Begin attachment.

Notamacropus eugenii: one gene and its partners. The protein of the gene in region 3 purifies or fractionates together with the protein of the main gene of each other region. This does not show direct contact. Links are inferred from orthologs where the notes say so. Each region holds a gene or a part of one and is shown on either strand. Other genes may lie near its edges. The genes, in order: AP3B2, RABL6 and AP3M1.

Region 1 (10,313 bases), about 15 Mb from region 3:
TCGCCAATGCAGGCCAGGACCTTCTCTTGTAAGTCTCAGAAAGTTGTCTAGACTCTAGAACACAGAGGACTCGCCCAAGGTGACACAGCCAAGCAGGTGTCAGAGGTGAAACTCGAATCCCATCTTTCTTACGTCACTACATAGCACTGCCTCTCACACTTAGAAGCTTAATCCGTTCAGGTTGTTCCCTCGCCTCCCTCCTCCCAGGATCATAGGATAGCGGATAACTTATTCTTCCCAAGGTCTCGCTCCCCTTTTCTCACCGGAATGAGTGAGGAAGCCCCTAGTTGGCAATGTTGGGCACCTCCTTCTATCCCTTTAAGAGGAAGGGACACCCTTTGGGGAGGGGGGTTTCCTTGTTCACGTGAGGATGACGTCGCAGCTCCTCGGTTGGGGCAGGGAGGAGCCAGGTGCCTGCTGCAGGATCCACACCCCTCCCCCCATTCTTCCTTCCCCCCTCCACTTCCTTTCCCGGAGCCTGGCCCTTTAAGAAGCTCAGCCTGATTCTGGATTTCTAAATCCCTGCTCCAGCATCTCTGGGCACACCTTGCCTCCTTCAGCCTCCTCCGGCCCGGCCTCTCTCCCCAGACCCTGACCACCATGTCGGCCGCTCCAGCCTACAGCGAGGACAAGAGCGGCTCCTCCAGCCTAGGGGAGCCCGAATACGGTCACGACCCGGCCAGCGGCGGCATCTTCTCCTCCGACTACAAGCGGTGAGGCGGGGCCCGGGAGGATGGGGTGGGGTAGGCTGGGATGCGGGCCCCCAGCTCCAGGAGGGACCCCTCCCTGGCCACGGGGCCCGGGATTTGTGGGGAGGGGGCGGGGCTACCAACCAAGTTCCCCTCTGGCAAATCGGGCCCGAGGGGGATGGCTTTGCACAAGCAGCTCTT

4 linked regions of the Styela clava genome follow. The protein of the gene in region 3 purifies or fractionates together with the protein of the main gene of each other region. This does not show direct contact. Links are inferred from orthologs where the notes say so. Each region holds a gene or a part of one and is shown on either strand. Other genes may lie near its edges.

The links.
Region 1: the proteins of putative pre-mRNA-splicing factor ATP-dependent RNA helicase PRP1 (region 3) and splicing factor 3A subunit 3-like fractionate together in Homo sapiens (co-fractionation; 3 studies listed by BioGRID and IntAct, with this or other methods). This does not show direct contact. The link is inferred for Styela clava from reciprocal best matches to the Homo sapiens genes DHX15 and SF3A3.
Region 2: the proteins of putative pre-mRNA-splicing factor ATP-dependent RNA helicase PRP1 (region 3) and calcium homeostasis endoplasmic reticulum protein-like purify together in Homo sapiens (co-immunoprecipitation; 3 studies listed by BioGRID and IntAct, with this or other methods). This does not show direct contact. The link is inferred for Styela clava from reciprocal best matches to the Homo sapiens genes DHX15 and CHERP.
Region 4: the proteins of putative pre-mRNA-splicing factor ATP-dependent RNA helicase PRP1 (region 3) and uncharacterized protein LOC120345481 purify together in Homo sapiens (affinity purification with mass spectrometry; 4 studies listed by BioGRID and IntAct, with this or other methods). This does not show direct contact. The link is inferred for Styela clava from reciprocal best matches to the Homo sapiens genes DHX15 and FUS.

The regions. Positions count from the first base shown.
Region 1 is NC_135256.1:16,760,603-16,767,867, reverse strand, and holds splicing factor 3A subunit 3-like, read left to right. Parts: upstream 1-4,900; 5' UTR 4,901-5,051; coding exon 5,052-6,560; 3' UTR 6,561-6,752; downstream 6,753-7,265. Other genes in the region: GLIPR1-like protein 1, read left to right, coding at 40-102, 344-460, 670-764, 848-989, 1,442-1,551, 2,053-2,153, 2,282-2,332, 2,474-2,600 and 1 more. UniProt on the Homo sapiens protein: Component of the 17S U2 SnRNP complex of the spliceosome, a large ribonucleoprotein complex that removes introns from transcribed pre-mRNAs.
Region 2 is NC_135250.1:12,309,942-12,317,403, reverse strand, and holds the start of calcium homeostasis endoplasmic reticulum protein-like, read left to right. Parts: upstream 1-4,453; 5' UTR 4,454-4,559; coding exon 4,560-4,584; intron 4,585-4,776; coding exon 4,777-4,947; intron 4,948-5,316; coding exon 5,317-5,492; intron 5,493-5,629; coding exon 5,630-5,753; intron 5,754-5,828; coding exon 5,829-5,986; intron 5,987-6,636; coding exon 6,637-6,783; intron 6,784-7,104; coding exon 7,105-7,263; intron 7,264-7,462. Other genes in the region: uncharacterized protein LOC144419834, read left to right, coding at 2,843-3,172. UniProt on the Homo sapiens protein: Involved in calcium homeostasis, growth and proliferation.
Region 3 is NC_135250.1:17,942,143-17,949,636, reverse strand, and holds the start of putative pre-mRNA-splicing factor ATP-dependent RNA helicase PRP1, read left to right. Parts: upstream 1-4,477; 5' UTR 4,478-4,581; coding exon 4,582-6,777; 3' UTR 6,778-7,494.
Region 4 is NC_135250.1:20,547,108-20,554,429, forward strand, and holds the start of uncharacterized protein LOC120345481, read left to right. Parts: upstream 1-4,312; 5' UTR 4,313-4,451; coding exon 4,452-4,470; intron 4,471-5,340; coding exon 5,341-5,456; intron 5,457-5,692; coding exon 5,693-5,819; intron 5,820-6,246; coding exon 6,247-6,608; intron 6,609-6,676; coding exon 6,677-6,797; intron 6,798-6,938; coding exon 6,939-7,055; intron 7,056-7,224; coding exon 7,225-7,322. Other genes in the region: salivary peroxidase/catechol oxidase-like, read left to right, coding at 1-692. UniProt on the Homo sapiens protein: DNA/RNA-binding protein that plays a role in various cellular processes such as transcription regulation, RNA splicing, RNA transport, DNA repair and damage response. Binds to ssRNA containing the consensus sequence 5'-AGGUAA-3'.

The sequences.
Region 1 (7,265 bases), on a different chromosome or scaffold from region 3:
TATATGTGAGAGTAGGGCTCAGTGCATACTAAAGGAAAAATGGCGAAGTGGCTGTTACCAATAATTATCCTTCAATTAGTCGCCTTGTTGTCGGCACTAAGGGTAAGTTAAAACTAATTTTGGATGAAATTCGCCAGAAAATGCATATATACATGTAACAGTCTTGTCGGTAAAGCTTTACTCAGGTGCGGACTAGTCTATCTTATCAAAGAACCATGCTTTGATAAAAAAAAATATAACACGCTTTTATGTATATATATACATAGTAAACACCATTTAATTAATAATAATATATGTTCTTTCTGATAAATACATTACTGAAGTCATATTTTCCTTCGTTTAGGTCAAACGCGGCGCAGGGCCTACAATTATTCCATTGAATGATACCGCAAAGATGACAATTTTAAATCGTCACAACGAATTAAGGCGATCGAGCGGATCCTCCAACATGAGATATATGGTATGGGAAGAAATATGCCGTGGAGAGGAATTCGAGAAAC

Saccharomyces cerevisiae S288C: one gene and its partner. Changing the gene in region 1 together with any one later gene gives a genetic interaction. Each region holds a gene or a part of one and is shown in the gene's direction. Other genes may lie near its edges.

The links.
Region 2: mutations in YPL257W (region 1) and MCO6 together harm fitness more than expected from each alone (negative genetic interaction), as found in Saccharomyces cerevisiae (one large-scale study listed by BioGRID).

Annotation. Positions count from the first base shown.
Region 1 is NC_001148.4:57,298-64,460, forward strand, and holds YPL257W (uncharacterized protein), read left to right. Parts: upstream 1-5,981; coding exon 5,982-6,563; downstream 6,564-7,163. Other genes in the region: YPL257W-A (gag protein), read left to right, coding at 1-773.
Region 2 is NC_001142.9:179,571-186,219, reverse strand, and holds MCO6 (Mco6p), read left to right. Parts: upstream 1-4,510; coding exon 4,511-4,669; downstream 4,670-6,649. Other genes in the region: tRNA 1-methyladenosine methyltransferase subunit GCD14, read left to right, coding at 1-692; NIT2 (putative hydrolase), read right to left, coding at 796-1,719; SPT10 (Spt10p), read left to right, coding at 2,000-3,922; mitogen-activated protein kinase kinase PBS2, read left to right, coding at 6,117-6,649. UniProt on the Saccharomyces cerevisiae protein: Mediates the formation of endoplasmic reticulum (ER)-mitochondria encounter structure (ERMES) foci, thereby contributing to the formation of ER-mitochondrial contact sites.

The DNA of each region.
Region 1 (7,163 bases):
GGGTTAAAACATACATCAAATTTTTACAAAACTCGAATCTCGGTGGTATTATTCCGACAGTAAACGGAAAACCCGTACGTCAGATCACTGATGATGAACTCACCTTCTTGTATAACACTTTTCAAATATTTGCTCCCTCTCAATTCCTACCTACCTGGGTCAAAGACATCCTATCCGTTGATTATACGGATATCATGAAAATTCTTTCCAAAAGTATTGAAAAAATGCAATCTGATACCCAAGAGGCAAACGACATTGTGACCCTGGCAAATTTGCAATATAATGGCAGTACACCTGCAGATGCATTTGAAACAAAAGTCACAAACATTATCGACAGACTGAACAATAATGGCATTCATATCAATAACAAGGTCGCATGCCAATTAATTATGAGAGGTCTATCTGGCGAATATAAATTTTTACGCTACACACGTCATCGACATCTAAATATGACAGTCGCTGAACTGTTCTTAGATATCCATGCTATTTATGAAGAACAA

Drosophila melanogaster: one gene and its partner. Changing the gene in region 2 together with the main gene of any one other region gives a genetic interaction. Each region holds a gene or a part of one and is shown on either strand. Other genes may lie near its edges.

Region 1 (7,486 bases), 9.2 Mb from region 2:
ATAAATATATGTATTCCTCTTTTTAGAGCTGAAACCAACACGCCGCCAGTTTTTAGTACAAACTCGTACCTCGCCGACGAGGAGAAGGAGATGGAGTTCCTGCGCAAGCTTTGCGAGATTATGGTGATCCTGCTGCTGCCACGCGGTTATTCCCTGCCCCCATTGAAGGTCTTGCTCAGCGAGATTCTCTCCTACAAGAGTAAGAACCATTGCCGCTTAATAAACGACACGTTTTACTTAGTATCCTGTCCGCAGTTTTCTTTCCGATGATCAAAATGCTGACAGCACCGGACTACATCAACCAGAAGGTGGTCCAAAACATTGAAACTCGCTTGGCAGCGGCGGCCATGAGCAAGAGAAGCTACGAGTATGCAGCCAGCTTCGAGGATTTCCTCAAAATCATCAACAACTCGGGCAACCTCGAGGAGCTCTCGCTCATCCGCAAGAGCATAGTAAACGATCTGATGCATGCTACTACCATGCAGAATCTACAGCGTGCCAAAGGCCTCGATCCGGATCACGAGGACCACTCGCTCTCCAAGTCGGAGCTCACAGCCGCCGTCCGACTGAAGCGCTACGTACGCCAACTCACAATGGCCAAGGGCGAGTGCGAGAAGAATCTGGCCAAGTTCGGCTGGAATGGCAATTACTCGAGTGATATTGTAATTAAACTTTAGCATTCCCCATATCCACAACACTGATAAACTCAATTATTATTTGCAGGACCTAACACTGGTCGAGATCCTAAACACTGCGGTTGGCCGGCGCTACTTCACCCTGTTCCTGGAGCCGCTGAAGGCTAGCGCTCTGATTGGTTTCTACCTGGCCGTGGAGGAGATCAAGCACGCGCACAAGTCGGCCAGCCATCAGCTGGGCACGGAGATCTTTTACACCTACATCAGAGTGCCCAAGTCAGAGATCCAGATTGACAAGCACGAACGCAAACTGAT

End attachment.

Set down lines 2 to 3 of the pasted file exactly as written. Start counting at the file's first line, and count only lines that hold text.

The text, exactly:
Region 1 (10,313 bases), about 15 Mb from region 3:
TCGCCAATGCAGGCCAGGACCTTCTCTTGTAAGTCTCAGAAAGTTGTCTAGACTCTAGAACACAGAGGACTCGCCCAAGGTGACACAGCCAAGCAGGTGTCAGAGGTGAAACTCGAATCCCATCTTTCTTACGTCACTACATAGCACTGCCTCTCACACTTAGAAGCTTAATCCGTTCAGGTTGTTCCCTCGCCTCCCTCCTCCCAGGATCATAGGATAGCGGATAACTTATTCTTCCCAAGGTCTCGCTCCCCTTTTCTCACCGGAATGAGTGAGGAAGCCCCTAGTTGGCAATGTTGGGCACCTCCTTCTATCCCTTTAAGAGGAAGGGACACCCTTTGGGGAGGGGGGTTTCCTTGTTCACGTGAGGATGACGTCGCAGCTCCTCGGTTGGGGCAGGGAGGAGCCAGGTGCCTGCTGCAGGATCCACACCCCTCCCCCCATTCTTCCTTCCCCCCTCCACTTCCTTTCCCGGAGCCTGGCCCTTTAAGAAGCTCAGCCTGATTCTGGATTTCTAAATCCCTGCTCCAGCATCTCTGGGCACACCTTGCCTCCTTCAGCCTCCTCCGGCCCGGCCTCTCTCCCCAGACCCTGACCACCATGTCGGCCGCTCCAGCCTACAGCGAGGACAAGAGCGGCTCCTCCAGCCTAGGGGAGCCCGAATACGGTCACGACCCGGCCAGCGGCGGCATCTTCTCCTCCGACTACAAGCGGTGAGGCGGGGCCCGGGAGGATGGGGTGGGGTAGGCTGGGATGCGGGCCCCCAGCTCCAGGAGGGACCCCTCCCTGGCCACGGGGCCCGGGATTTGTGGGGAGGGGGCGGGGCTACCAACCAAGTTCCCCTCTGGCAAATCGGGCCCGAGGGGGATGGCTTTGCACAAGCAGCTCTT